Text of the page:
First Dem Lawmaker Calls For Lloyd Austin’s Resignation

Secretary of Defense Lloyd J. Austin III meets with Israeli Minister of Defense Yoav Gallant in Tel Aviv, Israel, to discuss regional security, opportunities to expand military cooperation, and escalating violence in the West Bank, March 9, 2023. (DoD photo by U.S. Navy Petty Officer 2nd Class Alexander Kubitza)

Democratic Pennsylvania Rep. Chris Deluzio called for Secretary of Defense Lloyd Austin to resign on Wednesday after news emerged the defense secretary concealed his hospitalization, a prior surgery and cancer diagnosis for weeks.

Deluzio, who sits on the House Armed Services Committee, is the first Democrat to openly call for Austin’s ouster, although top Democrats have raised concerns about the lack of transparency and its implications for national security. Austin failed to tell Congress of his Jan. 1 hospitalization following complications from a Dec. 22 elective procedure and placement in the Intensive Care Unit (ICU) until the afternoon of Jan. 5, but at the time had not disclosed the reason for his hospitalization or the nature of the initial procedure.

“I have lost trust in Secretary Lloyd Austin’s leadership of the Defense Department due to the lack of transparency about his recent medical treatment and its impact on the continuity of the chain of command,” Deluzio said in the statement. He said he hoped Austin would have a quick recovery and thanked the secretary for his years of service.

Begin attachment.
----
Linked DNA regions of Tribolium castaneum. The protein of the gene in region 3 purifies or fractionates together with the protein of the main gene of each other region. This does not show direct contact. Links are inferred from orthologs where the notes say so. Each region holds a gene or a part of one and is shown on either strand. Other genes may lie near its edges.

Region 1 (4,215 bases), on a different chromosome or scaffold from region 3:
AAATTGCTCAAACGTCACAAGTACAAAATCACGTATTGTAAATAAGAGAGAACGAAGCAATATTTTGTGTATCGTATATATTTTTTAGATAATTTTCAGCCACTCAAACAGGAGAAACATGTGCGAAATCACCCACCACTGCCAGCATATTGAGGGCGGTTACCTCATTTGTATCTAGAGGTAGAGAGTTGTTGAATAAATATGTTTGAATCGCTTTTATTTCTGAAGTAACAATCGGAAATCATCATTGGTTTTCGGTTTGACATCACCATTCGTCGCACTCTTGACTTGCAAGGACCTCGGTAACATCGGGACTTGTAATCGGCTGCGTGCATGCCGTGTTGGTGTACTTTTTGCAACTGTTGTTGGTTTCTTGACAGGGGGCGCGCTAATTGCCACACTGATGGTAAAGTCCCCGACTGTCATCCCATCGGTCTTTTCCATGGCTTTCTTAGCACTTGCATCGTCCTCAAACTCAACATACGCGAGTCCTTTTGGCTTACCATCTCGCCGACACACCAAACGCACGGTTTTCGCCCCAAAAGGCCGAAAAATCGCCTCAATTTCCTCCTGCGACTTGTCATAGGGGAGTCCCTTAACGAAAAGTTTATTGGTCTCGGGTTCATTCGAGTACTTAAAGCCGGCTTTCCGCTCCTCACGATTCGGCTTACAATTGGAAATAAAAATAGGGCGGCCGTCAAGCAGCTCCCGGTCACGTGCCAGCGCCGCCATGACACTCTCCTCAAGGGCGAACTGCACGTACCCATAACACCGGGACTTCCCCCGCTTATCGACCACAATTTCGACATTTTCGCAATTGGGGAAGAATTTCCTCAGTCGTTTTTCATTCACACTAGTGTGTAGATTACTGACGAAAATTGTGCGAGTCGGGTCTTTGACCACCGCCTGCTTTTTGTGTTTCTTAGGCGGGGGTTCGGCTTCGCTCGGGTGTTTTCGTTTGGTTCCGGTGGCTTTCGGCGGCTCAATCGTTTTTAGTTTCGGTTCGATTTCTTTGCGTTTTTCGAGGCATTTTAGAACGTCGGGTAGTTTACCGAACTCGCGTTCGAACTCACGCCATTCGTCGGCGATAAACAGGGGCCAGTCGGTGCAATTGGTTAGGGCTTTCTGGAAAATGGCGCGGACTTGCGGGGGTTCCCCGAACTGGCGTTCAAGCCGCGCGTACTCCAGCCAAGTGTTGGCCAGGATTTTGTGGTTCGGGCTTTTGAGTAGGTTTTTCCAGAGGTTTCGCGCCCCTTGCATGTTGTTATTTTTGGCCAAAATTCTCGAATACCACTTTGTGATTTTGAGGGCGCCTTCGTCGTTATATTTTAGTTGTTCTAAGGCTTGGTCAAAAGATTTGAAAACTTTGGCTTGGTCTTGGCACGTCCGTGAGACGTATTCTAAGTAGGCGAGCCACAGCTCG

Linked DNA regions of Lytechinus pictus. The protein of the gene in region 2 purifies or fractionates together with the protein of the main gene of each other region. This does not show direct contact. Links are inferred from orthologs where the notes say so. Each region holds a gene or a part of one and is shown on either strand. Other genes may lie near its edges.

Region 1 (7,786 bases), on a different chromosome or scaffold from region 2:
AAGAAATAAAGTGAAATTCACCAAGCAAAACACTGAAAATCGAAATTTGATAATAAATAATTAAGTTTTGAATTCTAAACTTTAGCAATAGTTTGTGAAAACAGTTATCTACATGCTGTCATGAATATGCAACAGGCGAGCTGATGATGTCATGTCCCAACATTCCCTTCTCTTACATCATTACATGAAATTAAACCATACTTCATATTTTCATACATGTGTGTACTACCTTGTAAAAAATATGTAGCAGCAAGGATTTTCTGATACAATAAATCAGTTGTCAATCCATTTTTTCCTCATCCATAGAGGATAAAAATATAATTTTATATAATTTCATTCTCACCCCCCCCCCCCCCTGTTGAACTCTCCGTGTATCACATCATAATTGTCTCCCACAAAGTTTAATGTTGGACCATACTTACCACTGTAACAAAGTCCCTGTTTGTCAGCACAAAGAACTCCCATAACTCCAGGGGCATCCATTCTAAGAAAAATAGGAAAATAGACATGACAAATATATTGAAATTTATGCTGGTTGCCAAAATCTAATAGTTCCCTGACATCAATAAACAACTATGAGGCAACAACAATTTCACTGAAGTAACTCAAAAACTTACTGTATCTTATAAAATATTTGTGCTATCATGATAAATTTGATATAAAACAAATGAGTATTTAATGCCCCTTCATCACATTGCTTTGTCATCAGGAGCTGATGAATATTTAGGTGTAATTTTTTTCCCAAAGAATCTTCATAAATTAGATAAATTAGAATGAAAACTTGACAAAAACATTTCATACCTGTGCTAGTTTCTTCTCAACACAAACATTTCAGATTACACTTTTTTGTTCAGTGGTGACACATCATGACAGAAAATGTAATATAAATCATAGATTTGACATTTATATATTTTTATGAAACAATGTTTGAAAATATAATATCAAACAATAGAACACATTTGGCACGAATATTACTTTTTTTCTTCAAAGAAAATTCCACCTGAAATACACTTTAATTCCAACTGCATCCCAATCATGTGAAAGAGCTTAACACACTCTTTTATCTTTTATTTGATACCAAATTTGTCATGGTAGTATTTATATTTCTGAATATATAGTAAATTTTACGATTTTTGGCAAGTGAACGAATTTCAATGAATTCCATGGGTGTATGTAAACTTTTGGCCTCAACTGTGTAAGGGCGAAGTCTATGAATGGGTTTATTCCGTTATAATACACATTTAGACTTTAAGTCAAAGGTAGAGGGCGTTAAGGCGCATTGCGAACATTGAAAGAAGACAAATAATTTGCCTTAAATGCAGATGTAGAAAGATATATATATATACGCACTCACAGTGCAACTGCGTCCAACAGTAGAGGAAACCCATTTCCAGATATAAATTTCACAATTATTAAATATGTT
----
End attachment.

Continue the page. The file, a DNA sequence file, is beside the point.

“I have a solemn duty in Congress to conduct oversight of the Defense Department through my service on the House Armed Services Committee. That duty today requires me to call on Secretary Austin to resign,” Deluzio said.

Austin was transferred to Walter Reed National Military Medical Center in an ambulance on Jan. 1 and moved to the Intensive Care Unit on Jan. 2 to address severe pain stemming from an elective surgery he underwent on Dec. 22 to treat prostate cancer. Congress did not learn of Austin’s hospitalization until late on Jan. 5, one day after the president, the deputy secretary of defense and top national security officials were notified.

GOP Rep. Matt Rosendale of Montana introduced articles of impeachment against Austin on Tuesday afternoon. Other notable Republicans, including Sen. Tom Cotton of Arkansas, Sen. J.D. Vance of Ohio and House GOP Conference Chair Elise Stefanik of New York, have called for Austin to step down.

Sen. Roger Wicker of Mississippi, the top Republican on the Senate Armed Services Committee, and Rep. Mike Rogers of Alabama, have not explicitly called for him to step down.

Democratic Rep. Adam Smith of Washington, ranking member on the House Armed Services Committee, issued a joint statement with the Republican leader on Sunday calling for accountability.

“While we wish Sec. Austin a speedy recovery, we are concerned with how the disclosure of the Secretary’s condition was handled,” the pair wrote. “Transparency is vitally important. Sec. Austin must provide these additional details on his health and the decision-making process that occurred in the past week as soon as possible.”

Austin on Saturday acknowledged that he could have been more forthcoming with his hospitalization, but at that point apparently did not disclose his original cancer diagnosis in early December leading to the surgery to treat the cancer and later re-hospitalization.

Micaela Burrow on January 10, 2024

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